carly fiorina is a low class Fotze, a lying Schlempe. She is the typical repiglican tea-bagger Hure. She falsely attacks the Obama administration over cybersecurity to scare the electorate. Her campaign is based on lies, deception, manipulation of the truth and fear-mongering (remember her demon sheep ad?), she offers nothing to improve the lives of the poor, working class and middle class. Regarding fiorina and the prc, she does know something about china. She knows labor is cheaper there and workers have no rights, that is why, when she ran HP / Hewlett Packard, she eliminated well over 18,000 jobs in the U.S., outsourced them mostly to the prc and when she was fired left HP with a $21 million golden parachute. She really is the perfect repiglican presidential candidate. This from +PolitiFact and +Mother Jones .....
Former Hewlett-Packard CEO Carly Fiorina recently took President Barack Obama and Hillary Clinton to task on the issue of cybersecurity, via a column posted on Medium. She said Obama and Clinton have left the United States "woefully uprepared for cyberterrorism."
Fiorina said cybersecurity is "a critical piece of our strategy to defeat ISIS and restore American leadership in the world." She made a number of assertions in that column; here we’ll look at one she made about the United States’ efforts to prevent cyber attacks from China.
"When we held recent economic dialogues with China," Fiorina wrote, "we agreed on over 100 different things — including wildlife trafficking and volcano research. None of these 100-plus points of agreement addressed cybersecurity."
China has been implicated in past data breaches, including perhaps the most far-reaching hacking incident so far, which accessed a large cache of sensitive personal data held by the federal Office of Personnel Management.
Campaign spokeswoman Anna Epstein told us that Fiorina was referring to a news release in which the White House summarized 127 areas of agreement reached in June 2015 at the Strategic & Economic Dialogue, a periodic summit between high-level representatives of the United States and China.
Fiorina has a point that none of the 127 items on that list explicitly addressed cybersecurity. However, her argument is weaker if one looks beyond that list of 127 items: Fiorina ignored a subsequent agreement between the United States and China that dealt directly with cybersecurity.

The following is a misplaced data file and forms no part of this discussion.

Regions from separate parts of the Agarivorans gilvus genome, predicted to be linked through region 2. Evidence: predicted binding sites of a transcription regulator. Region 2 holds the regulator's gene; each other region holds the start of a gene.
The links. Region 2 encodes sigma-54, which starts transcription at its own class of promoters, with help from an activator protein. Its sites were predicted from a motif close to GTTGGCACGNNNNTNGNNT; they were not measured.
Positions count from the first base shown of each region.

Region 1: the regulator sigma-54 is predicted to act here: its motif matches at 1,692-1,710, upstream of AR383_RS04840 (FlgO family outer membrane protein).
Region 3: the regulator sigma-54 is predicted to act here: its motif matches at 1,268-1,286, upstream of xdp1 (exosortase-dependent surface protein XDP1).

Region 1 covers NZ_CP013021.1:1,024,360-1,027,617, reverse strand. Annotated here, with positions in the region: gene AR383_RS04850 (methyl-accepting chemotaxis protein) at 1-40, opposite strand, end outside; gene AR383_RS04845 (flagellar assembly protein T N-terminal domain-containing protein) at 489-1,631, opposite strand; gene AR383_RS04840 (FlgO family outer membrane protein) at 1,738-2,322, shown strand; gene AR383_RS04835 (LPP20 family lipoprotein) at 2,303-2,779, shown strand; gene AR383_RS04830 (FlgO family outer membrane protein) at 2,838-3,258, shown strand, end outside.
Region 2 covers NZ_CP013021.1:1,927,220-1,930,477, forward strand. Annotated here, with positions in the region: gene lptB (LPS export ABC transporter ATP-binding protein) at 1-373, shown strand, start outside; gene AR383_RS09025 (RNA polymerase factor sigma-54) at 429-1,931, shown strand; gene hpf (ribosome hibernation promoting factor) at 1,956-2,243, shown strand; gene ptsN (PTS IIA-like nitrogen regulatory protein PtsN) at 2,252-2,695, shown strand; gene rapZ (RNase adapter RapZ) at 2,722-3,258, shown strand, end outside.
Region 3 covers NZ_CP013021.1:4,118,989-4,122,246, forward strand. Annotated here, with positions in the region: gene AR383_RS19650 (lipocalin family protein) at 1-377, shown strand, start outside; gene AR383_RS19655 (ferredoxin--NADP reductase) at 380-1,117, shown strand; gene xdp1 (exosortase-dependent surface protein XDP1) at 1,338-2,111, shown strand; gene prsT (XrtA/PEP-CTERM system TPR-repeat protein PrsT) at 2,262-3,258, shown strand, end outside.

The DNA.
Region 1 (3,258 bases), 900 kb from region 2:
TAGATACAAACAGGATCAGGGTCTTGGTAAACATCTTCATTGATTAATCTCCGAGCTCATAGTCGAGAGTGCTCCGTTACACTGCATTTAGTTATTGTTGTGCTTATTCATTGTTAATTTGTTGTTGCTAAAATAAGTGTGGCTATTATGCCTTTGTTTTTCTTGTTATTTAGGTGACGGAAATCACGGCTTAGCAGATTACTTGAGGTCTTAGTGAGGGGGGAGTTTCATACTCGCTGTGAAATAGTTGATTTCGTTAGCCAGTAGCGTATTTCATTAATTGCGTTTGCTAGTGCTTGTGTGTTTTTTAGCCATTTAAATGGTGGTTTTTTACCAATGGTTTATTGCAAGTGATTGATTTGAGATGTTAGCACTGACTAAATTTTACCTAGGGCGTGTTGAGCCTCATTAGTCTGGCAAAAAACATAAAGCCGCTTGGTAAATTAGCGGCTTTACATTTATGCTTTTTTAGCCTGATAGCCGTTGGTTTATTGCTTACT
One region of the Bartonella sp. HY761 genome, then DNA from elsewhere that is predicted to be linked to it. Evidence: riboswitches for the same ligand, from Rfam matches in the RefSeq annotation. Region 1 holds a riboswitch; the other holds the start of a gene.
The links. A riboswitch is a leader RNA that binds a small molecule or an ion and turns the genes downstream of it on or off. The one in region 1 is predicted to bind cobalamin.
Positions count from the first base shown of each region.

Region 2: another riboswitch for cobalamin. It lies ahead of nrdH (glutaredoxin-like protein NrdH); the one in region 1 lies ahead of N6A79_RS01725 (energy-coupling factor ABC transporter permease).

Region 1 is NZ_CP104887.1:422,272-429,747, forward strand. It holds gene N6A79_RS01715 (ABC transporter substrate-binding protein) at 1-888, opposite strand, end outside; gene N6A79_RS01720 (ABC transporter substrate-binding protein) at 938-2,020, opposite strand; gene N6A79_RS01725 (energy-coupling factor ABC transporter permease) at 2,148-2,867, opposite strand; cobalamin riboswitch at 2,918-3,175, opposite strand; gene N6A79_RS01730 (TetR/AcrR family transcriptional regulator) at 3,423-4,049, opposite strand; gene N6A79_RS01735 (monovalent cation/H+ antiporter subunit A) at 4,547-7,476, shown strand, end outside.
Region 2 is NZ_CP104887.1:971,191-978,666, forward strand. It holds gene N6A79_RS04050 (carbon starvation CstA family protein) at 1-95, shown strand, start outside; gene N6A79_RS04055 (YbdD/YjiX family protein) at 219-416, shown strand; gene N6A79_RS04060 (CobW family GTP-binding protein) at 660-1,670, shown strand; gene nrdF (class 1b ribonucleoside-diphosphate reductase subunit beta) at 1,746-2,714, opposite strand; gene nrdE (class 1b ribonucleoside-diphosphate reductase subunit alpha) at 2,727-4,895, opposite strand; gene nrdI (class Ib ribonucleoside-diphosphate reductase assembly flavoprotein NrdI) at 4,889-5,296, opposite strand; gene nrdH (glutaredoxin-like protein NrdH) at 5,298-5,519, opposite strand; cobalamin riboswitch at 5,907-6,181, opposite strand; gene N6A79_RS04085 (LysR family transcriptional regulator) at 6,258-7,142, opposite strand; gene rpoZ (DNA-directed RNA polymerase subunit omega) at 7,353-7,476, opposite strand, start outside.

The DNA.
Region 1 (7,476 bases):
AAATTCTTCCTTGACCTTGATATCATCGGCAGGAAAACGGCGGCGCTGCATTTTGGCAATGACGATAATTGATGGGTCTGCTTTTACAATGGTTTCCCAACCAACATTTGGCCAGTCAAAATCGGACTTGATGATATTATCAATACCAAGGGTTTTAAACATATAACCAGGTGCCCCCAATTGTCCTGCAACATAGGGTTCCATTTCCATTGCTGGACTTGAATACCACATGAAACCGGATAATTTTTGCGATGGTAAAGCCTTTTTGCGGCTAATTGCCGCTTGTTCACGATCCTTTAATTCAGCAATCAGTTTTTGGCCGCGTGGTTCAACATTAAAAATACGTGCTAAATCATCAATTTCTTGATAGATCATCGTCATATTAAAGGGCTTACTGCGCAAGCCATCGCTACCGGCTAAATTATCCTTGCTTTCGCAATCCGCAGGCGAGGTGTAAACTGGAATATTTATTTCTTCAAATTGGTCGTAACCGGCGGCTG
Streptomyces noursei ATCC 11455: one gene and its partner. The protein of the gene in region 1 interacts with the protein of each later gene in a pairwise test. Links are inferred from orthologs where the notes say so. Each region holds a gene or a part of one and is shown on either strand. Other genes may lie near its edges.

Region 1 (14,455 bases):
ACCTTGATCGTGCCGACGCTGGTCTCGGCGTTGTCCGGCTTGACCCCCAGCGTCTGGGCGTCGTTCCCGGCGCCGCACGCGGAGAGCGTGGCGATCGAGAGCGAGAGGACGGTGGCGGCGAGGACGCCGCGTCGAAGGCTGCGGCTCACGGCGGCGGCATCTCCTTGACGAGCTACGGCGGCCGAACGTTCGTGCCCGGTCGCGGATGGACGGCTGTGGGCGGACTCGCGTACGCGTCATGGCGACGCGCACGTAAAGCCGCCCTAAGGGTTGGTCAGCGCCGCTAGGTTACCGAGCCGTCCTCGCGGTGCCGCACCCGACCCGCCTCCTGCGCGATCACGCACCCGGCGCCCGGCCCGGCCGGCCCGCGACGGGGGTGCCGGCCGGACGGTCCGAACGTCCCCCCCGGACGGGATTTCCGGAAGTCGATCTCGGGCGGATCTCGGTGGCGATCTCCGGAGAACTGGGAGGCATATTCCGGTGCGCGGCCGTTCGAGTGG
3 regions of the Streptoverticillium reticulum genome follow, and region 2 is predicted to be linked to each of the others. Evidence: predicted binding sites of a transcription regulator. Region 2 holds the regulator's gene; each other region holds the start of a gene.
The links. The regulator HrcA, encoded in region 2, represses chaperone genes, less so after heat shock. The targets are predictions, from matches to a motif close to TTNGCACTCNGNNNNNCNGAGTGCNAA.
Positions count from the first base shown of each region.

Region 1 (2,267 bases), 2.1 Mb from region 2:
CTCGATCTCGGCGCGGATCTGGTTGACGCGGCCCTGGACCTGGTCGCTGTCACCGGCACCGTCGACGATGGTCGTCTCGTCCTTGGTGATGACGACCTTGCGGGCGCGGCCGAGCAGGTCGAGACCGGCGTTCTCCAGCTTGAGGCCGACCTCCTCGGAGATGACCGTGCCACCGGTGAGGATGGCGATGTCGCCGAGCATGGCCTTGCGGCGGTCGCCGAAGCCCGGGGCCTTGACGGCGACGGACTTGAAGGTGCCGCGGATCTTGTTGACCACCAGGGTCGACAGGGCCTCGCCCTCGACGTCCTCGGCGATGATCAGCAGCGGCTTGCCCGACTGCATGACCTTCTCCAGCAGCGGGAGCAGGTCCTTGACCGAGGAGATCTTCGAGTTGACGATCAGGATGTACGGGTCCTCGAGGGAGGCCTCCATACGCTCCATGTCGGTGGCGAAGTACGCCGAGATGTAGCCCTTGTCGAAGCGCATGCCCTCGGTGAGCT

But let’s start with the summit. In their public addresses at the summit’s opening, Vice President Joe Biden, Secretary of State John Kerry and Treasury Secretary Jack Lew each said that cybersecurity was an important issue for U.S.-China relations, and Chinese Vice Premier Wang Yang agreed in his speech.
The cybersecurity discussion -- a thorny one -- apparently did not lead to an agreement by the end of the summit, though experts told PolitiFact it may have been covered within the 127-point list by point 4, which confirmed the existence of "candid, constructive discussions between the two sides on strategic security issues."
The biggest problem with Fiorina’s claim, though, is that it fails to account for significant developments later in 2015.
The most important of these is an agreement on cybersecurity between the United States and China announced in September. That came almost three months before Fiorina posted her column.
On Sept. 24 and 25, Obama hosted President Xi Jinping of China for a state visit. During that visit, the two leaders announced an agreement on cybersecurity. Here are some of the key elements the two countries agreed on:
• Cooperation on investigating malicious cyber-activities coming from their territory;
• A pledge not to conduct or knowingly support cyber-theft of confidential business information to aid companies or industries;
• Efforts to promote international consensus on norms for state behavior in cyberspace;
• Creation of a "high-level joint dialogue" on cybercrime with regular meetings, as well as a "hotline" to prevent the escalation of issues.
"This was important, because China accepted that states should not conduct cyber espionage against commercial entities to create competitive advantage," said Adam Segal, senior fellow for China studies and director of the Digital and Cyberspace Policy Program at the Council on Foreign Relations.
And there have been notable developments since then, Segal has written: "There was positive follow up in the first round of cyber talks between the Department of Homeland Security and Chinese Ministry of Public Security in December 2015" when the two sides "agreed on guidelines for requesting assistance on cybercrime or other malicious cyber activities, as well as to conduct ‘tabletop exercises’ in spring 2016 and to define procedures for use of the hotline."
In addition, since Xi’s visit, the White House has worked to advance cybersecurity policies with other countries. A similar agreement between the United Kingdom and China has been struck, and there are indications that Germany would sign a "no cyber theft" deal with Beijing in 2016, Segal wrote.